The Importance of Having Things All Over The Place

Most people that use the self-immersion method out there have likely heard about just spreading that language all over the place in your environment. It only makes sense–see it everywhere and you’re likely to catch on. But there’s another, perhaps even better reason to practice this… practice of having things all over the place.

Don’t let things get this bad!

There have been a few days where I was all set to make some real progress in Japanese. I had some free time and I was going to use it to its fullest potential. But something just didn’t pan out and I ended up feeling like time was wasted. Then I realized–9 times out of 10 it was due to some failing technology. I’m sure you’ve run into at least a few of these problems when trying to make the most of your immersion time:
  • System crashing or won’t boot
  • Data loss
  • A site being down or streaming is choppy
  • A podcast you just downloaded is really bad quality (this is a big issue for me oddly enough)
  • Dead batteries
  • A tool not working the way you want it to
  • A file conversion of some kind won’t work properly
  • You forgot your device at home
  • You forgot your device at work
  • (Both of those have happened to me believe it or not.)
  • You picked a certain piece of media, but found it’s not so great/too difficult/not what you expected
  • You get stuck in a video game
Thankfully, there is a solution. It’s all about backups, not just of data, but of methods. This actually plays into the idea of timeboxing (a topic I’ll be talking about in detail in a future post). Having a variety of immersions tools and methods means when one piece of technology pisses you off goes out of commission temporarily, you have something to fall back on.

Oh, you were looking for Japanese media? I think I found some.

The biggest way I handle this is by having various media on different devices from a variety of sources. Here are some examples of how I keep things flowing:
  • Streaming/automated services such as Crunchyroll or podcasts. These live on my laptop. Crunchyroll is often for either background immersion, or turned on with subs so my spouse (who also likes Japanese culture thankfully!) can enjoy it at the same time. You don’t have to think about it, just turn it on and fresh content is brought right to you.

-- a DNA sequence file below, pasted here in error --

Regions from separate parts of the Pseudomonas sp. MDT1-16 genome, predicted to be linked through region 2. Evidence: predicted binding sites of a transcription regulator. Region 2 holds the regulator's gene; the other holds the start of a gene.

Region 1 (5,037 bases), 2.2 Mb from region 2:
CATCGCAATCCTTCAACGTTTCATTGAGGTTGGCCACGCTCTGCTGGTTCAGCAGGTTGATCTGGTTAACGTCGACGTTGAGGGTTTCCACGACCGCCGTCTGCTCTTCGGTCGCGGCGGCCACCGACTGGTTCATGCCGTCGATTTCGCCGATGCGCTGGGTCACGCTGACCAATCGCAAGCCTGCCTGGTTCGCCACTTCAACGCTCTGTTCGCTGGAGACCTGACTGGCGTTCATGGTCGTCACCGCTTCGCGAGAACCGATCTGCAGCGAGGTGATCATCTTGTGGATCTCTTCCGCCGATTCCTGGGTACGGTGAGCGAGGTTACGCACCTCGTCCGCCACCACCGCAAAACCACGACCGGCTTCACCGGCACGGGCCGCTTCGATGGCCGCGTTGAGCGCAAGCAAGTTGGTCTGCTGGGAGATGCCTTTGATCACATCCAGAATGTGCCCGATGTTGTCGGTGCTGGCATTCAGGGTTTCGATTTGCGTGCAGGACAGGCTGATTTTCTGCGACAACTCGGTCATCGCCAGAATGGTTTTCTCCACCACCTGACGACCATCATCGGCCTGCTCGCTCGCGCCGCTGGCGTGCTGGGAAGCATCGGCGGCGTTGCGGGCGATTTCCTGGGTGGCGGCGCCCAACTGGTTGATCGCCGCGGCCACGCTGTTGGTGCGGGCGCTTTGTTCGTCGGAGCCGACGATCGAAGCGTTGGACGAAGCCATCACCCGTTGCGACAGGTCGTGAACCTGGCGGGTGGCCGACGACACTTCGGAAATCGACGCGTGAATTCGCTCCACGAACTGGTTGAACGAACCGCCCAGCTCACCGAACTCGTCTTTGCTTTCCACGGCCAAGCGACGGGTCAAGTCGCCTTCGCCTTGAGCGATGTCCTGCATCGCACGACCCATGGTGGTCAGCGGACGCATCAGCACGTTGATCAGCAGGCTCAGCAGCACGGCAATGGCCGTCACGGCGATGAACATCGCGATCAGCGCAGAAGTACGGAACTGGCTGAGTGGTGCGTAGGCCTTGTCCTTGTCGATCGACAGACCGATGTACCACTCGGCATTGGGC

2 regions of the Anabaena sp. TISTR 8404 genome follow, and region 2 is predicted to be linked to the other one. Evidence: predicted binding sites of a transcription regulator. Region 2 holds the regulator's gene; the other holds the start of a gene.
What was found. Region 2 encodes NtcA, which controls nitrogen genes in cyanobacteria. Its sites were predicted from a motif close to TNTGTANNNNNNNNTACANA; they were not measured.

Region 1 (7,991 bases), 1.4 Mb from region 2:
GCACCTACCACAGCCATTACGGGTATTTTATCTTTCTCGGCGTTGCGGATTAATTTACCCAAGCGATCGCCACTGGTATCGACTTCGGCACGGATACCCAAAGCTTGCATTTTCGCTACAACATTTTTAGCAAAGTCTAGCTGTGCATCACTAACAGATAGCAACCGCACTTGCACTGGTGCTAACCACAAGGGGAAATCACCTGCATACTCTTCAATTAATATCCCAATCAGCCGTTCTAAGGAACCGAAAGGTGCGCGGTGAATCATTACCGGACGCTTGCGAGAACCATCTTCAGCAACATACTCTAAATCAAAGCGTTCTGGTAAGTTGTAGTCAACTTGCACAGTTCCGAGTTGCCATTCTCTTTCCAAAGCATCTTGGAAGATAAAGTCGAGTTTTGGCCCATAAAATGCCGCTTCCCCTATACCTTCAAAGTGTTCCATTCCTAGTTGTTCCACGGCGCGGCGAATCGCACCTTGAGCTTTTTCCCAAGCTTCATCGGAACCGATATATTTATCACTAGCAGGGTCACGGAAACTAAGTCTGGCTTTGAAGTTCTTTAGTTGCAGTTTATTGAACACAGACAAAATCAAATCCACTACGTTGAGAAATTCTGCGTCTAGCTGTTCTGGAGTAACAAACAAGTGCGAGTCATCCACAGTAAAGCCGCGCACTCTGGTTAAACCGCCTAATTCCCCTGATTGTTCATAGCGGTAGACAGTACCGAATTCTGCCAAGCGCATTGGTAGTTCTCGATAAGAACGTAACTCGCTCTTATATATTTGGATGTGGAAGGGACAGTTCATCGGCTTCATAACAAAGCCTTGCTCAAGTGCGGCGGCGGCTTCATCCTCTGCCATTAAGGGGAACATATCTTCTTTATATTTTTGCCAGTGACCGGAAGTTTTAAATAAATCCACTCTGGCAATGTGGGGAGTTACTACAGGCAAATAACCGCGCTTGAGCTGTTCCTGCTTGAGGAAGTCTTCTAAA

• Non-streamed videos such as anime, drama and movies–everywhere. These live on my old computer which is connected to my TV, on a network share to my laptop which is attached to a second display, and also converted to my phone. I tend to watch different things on different devices. At my laptop it’s mostly ‘for the background’ type of things, on the TV it’s moreso drama and/or shows with Japanese text and subs watched more attentively, and on my phone is almost entirely for when doing the dishes.
  •  The home screen on my phone alone has 9 different icons related to Japanese. Everything from games to music to Anki.
  • Among many different resources, my computer has a few different games in Japanese. So if I get stuck in one, I can leave it be for a little bit and progress in something else. It also means there’s always a game I’m in the mood to play.
  • The Kindle (e-ink version) is a device I’ve talked about before. This is where I house things like texts from LWT or Japanese children’s stories (some with translations inline). Since I’m also the type of learner that finds it helpful to see the big picture, even materials like lists and charts are very useful to me on this device. The extremely long battery life and the fact that it looks great in the sun (whereas LCD screens tend to be hard to see) makes it a welcome addition to my repertoire.
  • And for when technology really fails, I have printed material. Manga is a huge part of this, as well as things like PDFs that cannot be reflowed on a Kindle.
So basically with a setup like this, if one device/source fails, there’s always another until I fix it. How about you, readers? How much does technology play into your immersion? What different activities do you have in your environment? Please feel free to share your thoughts in the comments!

Recommendation of the Week: ゼルだの伝説-風のタクト (The Legend of Zelda – Wind Waker)

Sail the seas!

Forgive me for using Zelda so much, but aside from being my favorite video game series, this particular title boasts a lot of usefulness for Japanese. It’s a game I’ve played and enjoyed thoroughly in English when it first came out, so recently I thought I’d track it down in Japanese. It was a bit hard to find, but I got a copy. Aside from being a very colorful and adventurous game, the best part of all for Japanese is that it has furigana all the time. This of course makes reading a way more fluid experience, and if you know some kanji meanings it can help you understand that much more when you come across unknown words. If you’re new to the Zelda series, this is probably the console game I could recommend the most at this point (Minish Cap or Ocarina of Time 3D if you’re looking at handhelds.) Furigana seems to be somewhat of a rarity in video games, so if you know of any others that have it, please tell me in the comments!

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  • Read More or Die! 2011

    _2011 End Results_
    Total read for Tadoku:
    __433.3 pages!__
    Placement: 115/188
    October 2011 Contest:
    Placement: 97/120
    End Tally: 59.2
    July 2011 Contest:
    Placement: 86/142
    End Tally: 195.6
    April 2011 Contest:
    Placement: 62/106
    End Tally: 154.5
    January 2011 Contest:
    Placement: 84/99
    End Tally: 24
    August 2010 Contest:
    Placement: 20/41
    End Tally: 160

  • Read Or Die 2013

    Goal: 600
    Total: 906.26
    blew my goal outta the water!

    March 2-Week:
    Goal: 125

    Goal: 250
    Total: 314

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